Heiko Eisele: [00:05:36] I would say we’re pretty early on here. You see, interestingly, a lot of customers that have specialized in that area have been offering a vertical solution, both hardware and software. But yes, as far as deploying the technology in the field, I believe we are pretty much at the early stage of the growth curve.
Winn Hardin: [00:05:54] Because these are large OEMs, there’s probably going to be a lot of specialized imaging systems, machine vision systems, either for weed detection, for example, or guarding a harvest or identifying what are good plants, how to best use water, and all that. Are these going to be new players that MVTec will be servicing or will MVTec be interfacing directly with the John Deeres, with the other large . . .
Heiko Eisele: [00:06:18] I would say both. I mean, you have big vertically integrated companies like John Deere who are developing their own technology in-house. But interestingly, you also see a lot of startups in that field. I mean, really small companies that just do one specific thing, maybe mapping fields to optimize irrigation or something. Or looking for weeds. So a lot of particular software companies are coming up with vertical solutions here.
Winn Hardin: [00:06:45] How does MVTec, which is an incredibly powerful software environment, but it’s also complex. I mean, to be able to do advanced solutions requires advanced software.
Heiko Eisele: [00:06:56] That’s correct.
Winn Hardin: [00:06:57] When you’re helping a customer develop an embedded solution, how do you shrink the footprint of that computational requirement? Is that something that MVTec is looking at or addressing?
Heiko Eisele: [00:07:08] Well, certainly, the idea always with software is the simple application should be simple to solve. For non-programmers, for people with not so much experience of vision. But there are these sort of more difficult applications where really you have to get that little extra juice out of the application as far as performance, as far as I can see. And this is where we can help with our more powerful tools and also with our application expertise that we make available to our customers.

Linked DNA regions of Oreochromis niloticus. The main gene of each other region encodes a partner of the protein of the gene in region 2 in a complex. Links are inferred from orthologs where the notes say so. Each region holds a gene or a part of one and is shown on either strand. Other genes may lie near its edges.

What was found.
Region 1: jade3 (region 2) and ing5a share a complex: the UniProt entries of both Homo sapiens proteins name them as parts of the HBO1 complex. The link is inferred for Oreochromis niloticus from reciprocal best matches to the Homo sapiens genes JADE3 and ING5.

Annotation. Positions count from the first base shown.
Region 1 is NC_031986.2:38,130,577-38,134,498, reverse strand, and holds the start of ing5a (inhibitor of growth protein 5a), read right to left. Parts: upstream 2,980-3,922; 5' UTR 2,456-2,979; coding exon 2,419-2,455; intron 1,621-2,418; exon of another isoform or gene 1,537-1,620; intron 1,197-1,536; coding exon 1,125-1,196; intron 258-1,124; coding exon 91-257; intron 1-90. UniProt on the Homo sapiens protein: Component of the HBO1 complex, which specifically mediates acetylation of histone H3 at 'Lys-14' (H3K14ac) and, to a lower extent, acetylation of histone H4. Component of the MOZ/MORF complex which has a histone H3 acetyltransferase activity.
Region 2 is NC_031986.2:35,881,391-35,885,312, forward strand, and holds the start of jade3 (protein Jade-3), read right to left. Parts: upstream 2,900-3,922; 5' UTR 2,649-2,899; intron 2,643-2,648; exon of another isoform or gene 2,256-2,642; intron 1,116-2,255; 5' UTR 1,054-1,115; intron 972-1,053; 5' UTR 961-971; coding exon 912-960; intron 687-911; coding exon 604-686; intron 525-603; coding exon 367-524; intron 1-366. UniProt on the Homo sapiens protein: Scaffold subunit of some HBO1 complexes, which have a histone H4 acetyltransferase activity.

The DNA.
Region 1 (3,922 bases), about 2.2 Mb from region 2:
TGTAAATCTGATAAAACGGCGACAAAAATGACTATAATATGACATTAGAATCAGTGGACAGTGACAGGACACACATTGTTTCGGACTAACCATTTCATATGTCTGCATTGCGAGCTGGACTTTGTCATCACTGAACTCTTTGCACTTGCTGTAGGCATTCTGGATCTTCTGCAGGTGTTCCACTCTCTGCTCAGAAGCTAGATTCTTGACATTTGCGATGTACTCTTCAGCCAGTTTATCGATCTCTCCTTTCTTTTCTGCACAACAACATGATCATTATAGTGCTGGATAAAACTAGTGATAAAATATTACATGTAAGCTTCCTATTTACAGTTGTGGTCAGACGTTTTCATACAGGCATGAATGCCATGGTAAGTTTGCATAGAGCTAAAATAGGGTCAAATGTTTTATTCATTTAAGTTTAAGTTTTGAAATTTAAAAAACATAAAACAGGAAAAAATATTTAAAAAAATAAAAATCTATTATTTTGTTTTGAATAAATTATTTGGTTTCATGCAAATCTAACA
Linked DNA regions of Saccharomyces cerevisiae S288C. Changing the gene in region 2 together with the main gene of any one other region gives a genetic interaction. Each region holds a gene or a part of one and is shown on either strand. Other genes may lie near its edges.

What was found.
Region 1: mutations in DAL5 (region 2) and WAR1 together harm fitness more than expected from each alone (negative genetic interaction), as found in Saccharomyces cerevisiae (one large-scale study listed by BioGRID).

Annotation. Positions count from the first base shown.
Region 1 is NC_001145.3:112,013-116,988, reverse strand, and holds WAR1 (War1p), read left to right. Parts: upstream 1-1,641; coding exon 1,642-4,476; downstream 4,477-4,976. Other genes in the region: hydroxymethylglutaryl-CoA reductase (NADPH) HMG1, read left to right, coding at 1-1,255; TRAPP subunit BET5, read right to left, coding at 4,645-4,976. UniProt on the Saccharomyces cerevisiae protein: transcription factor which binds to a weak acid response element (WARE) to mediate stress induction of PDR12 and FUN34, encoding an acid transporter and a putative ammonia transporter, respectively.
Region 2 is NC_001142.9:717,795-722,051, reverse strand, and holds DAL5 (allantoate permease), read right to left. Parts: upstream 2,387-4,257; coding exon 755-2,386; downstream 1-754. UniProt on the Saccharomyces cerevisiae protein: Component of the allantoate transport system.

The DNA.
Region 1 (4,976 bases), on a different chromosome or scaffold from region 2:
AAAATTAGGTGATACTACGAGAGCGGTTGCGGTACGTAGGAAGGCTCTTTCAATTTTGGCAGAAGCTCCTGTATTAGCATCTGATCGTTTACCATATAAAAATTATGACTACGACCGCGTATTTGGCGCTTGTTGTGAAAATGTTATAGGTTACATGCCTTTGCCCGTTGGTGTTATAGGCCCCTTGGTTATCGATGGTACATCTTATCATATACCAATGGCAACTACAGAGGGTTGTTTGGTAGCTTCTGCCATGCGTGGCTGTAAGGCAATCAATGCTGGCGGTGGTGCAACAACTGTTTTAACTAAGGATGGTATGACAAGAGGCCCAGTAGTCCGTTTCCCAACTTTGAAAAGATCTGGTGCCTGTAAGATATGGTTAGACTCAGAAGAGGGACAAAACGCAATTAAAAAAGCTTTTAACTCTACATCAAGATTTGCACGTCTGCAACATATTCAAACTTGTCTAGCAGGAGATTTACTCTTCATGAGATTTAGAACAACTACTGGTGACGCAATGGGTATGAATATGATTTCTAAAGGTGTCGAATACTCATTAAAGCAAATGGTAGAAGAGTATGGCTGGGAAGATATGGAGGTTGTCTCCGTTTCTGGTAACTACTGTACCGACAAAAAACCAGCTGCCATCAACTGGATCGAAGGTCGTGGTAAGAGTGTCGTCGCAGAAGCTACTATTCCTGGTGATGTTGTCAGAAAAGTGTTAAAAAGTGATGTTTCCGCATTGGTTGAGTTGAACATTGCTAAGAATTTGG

Winn Hardin: [00:07:32] Do you provide a lot of consultation in that area?
Heiko Eisele: [00:07:35] Absolutely. Absolutely. We work very closely with our customers to actually make sure that they are using our tools in an optimal way.
Winn Hardin: [00:07:41] Fantastic. Here in Boston — let’s come back to where we’re at right now — what’s the coolest thing that you’ve seen on the show floor today?
Heiko Eisele: [00:07:48] Honestly, I haven’t had the chance to walk around much because thankfully there was a lot of traffic yesterday. So I spent most of the time talking to customers at the booth. But I hope maybe later today or tomorrow to check on some of the other exhibits.
Winn Hardin: [00:08:01] That’s the burden of being the president I guess.
Heiko Eisele: [00:08:03] Well, it is, but it’s a good burden to have.
Winn Hardin: [00:08:06] Heiko Eisele from MVTec, thank you so much for giving us some time today on Manufacturing Matters. If you’ve got any questions for Heiko, please reach out to us at Tech B2B. Feel free to share and like this video if you can. And until we meet next time, keep sending those ideas and tell us why manufacturing continues to be a very important matter here in North America and across the world.
Heiko Eisele: [00:08:25] Thank you.